Maya Newell's uneven film shows what life is like for a rambunctious 10-year-old Aboriginal kid in Australia who's having trouble fitting into the white school system
IN MY BLOOD IT RUNS (Maya Newell, Australia). 84 minutes. Rating: NNN
Australian filmmaker Newell (Gayby Baby) worked with Arrernte and Garrwa families to capture a sense of Aboriginal life in Alice Springs, as seen through the eyes of 10-year-old Dujuan – a rambunctious, camera-ready kid who’s having trouble fitting into the white school system and acting out in ways that threaten to derail his future. (One hundred per cent of the inmates in Alice Springs’ juvenile detention centres are Aboriginal.)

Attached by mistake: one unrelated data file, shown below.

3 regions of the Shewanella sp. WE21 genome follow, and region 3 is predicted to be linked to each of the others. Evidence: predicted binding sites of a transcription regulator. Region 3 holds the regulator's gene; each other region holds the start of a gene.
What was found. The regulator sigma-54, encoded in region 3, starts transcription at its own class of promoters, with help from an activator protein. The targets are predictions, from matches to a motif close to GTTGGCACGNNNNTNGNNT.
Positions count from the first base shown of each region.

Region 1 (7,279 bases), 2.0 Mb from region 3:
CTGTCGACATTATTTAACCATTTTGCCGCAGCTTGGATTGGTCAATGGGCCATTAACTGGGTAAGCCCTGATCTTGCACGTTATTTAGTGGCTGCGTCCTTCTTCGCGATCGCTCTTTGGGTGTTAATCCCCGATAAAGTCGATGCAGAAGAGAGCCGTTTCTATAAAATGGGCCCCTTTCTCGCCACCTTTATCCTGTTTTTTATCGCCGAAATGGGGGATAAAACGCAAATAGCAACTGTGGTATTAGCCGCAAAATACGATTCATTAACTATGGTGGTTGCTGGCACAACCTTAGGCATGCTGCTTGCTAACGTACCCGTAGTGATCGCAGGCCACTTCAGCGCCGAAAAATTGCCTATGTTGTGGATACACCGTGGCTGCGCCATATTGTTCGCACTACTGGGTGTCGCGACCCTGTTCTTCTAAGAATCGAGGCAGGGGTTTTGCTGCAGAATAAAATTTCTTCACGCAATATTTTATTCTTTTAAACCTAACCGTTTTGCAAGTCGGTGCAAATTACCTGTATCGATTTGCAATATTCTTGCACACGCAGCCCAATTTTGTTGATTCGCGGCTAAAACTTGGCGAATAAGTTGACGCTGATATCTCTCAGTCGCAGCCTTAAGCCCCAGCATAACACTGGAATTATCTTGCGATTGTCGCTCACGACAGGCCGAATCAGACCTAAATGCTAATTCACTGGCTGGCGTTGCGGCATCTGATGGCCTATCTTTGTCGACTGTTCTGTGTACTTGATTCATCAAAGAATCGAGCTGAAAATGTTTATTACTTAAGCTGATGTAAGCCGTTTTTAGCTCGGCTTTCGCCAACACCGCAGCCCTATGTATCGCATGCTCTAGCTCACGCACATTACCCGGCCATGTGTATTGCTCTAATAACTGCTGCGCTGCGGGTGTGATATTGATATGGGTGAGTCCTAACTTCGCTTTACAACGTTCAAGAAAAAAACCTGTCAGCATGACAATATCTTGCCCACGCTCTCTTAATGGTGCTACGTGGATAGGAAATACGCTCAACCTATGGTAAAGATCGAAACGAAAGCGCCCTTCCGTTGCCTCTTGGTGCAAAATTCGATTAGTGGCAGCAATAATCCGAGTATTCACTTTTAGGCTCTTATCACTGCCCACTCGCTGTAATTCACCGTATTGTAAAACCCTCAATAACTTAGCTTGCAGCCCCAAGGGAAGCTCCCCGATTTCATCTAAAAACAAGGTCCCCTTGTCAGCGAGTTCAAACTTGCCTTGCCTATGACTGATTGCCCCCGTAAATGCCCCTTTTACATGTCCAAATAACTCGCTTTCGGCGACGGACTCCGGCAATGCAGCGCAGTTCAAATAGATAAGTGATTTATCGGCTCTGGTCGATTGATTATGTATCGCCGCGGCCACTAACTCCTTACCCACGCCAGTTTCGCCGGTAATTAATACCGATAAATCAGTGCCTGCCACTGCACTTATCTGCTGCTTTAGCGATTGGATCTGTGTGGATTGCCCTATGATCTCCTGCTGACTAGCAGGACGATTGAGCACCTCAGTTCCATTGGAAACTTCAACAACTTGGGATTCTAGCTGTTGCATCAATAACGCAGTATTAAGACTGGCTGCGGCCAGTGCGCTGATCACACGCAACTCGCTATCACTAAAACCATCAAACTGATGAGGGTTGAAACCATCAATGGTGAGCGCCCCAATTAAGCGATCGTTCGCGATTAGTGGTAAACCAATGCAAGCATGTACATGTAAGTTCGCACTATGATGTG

It’s an engaging look at everyday life in the Northern Territory through the eyes of the people living it, and the visits to Dujuan’s school offer a window into a power structure grappling with reconciliation. But as a narrative, it’s a little underwhelming In My Blood It Runs ends with a sort of shrug, as though Newell never found one crucial moment that would have pulled everything together properly.